The Bath and the Mirror: Body Care and Cosmetics from Antiquity to the Middle Ages • Musée de Cluny–Musée national du Moyen Âge, Paris • The Bath and the Mirror: Body Care and Cosmetics in the Renaissance • Château d’Ecouen–Musée national de la Renaissance, Ecouen • both through September 21 • and

MAK, as the Österreichisches Museum fur angewandte Kunst/Gegenwartskunst (Austrian Museum of Applied Arts/Contemporary Art) is known, celebrates the conservation of its folios from the Hamzanama—an exquisite sixteenth-century manuscript commissioned by the Mughal potentate Akbar the Great and produced between 1557 and 1577 by his court workshops—at a massive exhibition exploring intercultural exchange between European and Asian art from 1500 to 1700.

Defined by the museum as “a history of hi(stories),” the exhibition revels in the history of the MAK itself, which owns 80 percent of the 470 objects on display. Its sixty folios from the Hamzanama comprise the largest single holding of parts of the manuscript in the world. Acquired from the Persian government at the 1873 world’s fair in Vienna, they bear witness to the early interest that this museum attached to Indian, Islamic, and Asian culture.

Simultaneously, by juxtaposing European tapestries and Chineseand Japanese screens around the Hamzanama miniatures, the show points out cross-cultural similarities and differences. This first section, on the theme of “princely prestige,” is followed by three others: one addressing scientific discoveries, particularly in the fields of geography and astronomy; another, the transfer of artistic products across cultures; and the third, how art creates identity. Highlights include the Ricci Map, from the Österreichisches Nationalbibliothek (Austrian National Library), in which the Jesuit missionary Matteo Ricci reordered the continents from traditional European maps by placing China in the center, thus presenting Western learning in a form palatable to those from the “Middle Kingdom.”

The Hamzanama miniatures have also spawned a second exhibition exploring the ten-year conservation process and its results.

Global: Lab-Art as Message: Asia and Europe, 1500-1700 and Adventure with Hamza: The Hamza-Nama, Research and Conservation • MAK-Österreichisches Museum für angewandte Kunst/Gegenwartskunst, Vienna • through September 27•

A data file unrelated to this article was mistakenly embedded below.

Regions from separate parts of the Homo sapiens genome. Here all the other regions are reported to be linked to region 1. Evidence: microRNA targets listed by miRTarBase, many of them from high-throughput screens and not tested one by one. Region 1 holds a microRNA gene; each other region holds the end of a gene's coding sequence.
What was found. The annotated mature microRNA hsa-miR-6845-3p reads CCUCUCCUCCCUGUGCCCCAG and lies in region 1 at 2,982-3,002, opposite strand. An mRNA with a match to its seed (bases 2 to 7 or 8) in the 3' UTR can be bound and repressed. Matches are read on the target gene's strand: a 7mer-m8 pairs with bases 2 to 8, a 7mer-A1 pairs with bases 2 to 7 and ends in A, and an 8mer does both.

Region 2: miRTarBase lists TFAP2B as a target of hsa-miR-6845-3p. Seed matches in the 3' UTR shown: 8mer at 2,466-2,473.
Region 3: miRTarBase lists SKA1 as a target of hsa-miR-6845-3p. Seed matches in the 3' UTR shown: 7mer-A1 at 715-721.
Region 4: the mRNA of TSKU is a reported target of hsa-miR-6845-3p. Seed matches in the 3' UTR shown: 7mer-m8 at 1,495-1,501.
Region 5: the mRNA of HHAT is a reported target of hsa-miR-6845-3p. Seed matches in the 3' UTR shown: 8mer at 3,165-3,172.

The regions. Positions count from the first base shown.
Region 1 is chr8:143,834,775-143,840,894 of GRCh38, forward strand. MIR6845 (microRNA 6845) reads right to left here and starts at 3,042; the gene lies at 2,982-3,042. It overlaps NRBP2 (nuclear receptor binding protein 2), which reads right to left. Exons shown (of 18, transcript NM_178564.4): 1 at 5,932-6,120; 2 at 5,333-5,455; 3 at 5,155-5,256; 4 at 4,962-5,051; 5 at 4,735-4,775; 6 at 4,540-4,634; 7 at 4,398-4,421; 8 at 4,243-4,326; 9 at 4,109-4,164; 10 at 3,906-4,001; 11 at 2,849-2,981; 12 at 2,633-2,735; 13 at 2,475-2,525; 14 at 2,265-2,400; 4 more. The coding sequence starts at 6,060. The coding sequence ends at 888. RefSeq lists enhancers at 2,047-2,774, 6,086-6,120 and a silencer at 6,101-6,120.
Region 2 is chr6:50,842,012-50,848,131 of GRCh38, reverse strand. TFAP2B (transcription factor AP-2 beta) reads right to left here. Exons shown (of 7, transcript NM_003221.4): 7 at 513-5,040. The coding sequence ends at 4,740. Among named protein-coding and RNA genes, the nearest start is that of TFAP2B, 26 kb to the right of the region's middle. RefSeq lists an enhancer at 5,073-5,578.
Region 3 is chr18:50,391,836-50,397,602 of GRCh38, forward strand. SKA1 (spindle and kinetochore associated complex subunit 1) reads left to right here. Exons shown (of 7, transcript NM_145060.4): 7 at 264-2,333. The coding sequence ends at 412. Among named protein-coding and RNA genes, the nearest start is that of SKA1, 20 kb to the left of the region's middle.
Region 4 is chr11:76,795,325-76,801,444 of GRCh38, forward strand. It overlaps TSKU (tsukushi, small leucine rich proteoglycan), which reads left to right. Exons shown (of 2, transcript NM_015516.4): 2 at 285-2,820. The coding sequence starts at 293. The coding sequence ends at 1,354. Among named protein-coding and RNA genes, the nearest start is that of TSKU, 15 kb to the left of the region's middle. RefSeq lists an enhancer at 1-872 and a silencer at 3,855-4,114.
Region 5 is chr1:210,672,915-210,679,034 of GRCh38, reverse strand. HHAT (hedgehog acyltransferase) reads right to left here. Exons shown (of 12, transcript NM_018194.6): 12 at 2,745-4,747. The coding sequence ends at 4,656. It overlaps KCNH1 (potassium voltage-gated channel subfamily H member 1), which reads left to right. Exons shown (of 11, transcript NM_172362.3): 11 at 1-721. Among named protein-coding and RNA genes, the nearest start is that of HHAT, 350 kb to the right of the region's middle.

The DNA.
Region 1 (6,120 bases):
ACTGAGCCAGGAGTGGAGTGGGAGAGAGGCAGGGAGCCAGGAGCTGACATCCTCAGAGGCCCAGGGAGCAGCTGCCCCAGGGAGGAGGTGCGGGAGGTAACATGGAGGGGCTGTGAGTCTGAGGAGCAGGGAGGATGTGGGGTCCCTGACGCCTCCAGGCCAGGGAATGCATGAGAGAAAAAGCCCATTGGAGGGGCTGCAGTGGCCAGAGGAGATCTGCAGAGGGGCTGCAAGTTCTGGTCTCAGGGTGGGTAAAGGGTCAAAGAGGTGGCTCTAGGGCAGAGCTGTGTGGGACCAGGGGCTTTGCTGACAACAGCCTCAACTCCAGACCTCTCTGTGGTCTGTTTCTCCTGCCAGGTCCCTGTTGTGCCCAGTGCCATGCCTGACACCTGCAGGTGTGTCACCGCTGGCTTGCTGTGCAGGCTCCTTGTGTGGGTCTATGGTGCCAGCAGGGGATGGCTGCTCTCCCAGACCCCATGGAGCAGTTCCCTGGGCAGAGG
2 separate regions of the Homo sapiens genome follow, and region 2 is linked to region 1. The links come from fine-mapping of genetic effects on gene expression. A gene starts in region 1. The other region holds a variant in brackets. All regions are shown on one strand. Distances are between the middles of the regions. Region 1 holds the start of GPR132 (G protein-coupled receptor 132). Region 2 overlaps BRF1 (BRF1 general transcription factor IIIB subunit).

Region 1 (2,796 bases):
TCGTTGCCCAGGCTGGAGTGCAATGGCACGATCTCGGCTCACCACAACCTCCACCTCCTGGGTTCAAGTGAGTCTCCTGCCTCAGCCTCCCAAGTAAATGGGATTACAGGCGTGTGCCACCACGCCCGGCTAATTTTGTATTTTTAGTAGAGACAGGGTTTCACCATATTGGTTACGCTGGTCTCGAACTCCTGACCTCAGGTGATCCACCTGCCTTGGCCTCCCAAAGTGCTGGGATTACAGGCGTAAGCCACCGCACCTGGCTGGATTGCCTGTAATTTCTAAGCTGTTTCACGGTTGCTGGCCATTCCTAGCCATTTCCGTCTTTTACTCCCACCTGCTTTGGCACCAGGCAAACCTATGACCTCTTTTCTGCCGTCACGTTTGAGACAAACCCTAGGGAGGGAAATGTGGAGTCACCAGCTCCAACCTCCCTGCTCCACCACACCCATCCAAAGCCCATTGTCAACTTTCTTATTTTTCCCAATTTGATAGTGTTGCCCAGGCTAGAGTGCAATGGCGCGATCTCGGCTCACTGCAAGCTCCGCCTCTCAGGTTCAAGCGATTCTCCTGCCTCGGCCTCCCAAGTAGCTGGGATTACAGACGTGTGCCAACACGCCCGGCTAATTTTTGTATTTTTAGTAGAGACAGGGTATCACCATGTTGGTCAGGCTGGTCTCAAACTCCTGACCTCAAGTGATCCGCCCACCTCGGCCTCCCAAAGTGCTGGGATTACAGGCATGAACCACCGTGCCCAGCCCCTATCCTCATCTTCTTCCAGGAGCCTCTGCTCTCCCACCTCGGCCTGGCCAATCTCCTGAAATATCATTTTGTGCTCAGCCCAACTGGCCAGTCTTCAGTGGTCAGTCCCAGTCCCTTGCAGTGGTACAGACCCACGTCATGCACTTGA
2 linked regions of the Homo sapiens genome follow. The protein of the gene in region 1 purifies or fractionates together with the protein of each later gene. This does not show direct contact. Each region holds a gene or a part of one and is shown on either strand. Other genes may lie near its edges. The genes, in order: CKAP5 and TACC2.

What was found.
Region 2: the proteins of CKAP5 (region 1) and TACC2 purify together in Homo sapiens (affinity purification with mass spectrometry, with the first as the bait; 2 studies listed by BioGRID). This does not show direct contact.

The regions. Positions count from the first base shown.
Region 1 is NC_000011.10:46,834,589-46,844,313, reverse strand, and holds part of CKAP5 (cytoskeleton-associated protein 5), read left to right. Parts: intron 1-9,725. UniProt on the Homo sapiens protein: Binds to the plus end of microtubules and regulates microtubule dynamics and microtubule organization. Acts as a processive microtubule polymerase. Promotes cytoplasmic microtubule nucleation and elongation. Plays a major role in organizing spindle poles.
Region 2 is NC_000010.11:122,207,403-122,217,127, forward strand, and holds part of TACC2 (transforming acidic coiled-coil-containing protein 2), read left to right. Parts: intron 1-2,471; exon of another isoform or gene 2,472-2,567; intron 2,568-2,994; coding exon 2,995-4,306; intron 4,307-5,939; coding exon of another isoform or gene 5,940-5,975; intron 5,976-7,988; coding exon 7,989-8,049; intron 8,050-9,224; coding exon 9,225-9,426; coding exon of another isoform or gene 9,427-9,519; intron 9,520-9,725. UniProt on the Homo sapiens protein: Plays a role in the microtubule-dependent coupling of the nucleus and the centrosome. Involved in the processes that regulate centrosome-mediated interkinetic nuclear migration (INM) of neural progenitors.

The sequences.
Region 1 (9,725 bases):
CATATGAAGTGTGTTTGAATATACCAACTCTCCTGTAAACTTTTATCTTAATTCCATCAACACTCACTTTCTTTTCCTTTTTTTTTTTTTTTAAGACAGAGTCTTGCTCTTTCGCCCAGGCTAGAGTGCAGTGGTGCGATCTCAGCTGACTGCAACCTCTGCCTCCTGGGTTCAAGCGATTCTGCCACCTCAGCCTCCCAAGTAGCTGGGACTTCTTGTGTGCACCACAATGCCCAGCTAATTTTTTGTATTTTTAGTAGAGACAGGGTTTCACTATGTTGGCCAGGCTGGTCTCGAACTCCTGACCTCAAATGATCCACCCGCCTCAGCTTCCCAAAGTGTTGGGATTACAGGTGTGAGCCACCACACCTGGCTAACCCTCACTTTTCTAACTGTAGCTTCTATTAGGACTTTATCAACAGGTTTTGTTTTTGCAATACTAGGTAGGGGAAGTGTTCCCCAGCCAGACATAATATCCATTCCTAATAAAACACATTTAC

The Neues Grünes Gewölbe (New Green Vault) of the Residenzschloss (Royal Palace) Dresden, in collaboration with the Porzellansammlung of the Staatliche Kunstsammlungen Dresden, celebrates the three hundredth anniversary of the manufacture of so-called Böttger stoneware with a special exhibition that reveals the technical inventiveness and creative virtuosity of Johann Friedrich Böttger, the alchemist and inaugural administrator of Meissen who is commonly credited as the first European to replicate the formula for making hard-paste porcelain. The display focuses on the rare stoneware pieces that Böttger produced in Meissen as he experimented with various clays and minerals before developing porcelain.

This red clay pottery, notable for its density and hardness, lent itself to sophisticated finishing techniques, which Böttger, with the help of the Dresden court goldsmith Johann Jakob Irminger, exploited to its fullest potential. They cut and polished it into crisply sculpted forms with detailed relief ornaments, often inspired by those of Chinese porcelain or European silver; lacquered, glazed, enameled, gilded, and silvered its smooth, richly hued surface; and sometimes further embellished it with encrustations of precious and semiprecious stones, silver, and gold.

In addition to Böttger stoneware from the Neues Grünes Gewölbe, the Porzellansammlung, and a German private collection, the exhibition includes Böttger’s design sketches from the Saxon State Archives and examples of his ruby glass and vessels carved from jasper and chalcedony. Deutscher Kunstverlag in Berlin has published the related catalogue.

Johan Friedrich Böttger and Treasury Art • Residenzschloss, Dresden • through August 3 •

Images from above: Cabinet-on-stand made by André-Charles Boulle (1642-1732), c. 1680. Photograph by courtesy of Christie’s Images.  Cullen Castle, Banffshire by Robert Adam (1728–1792), c. 1770–1780. National Gallery of Scotland, Edinburgh. Venus at her Toilette, French, c. 1550. Museé du Louvre, Paris; photograph © RMN/Daniel Arnaudet.  Lifting an elephant single-handedly, Farrukh-Nizhad so astonishes two brothers that they convert to Islam, folio from the Hamzanama, India, c. 1570. MAK-Österreichisches Museum für angewandte Kunst/Gegenwartskunst, Vienna; photograph © MAK/Georg Mayer.  Coffeepot made by Johann Friedrich Böttger (1682-1719), c. 1710-1713. Staatliche Kunstsammlungen Dresden.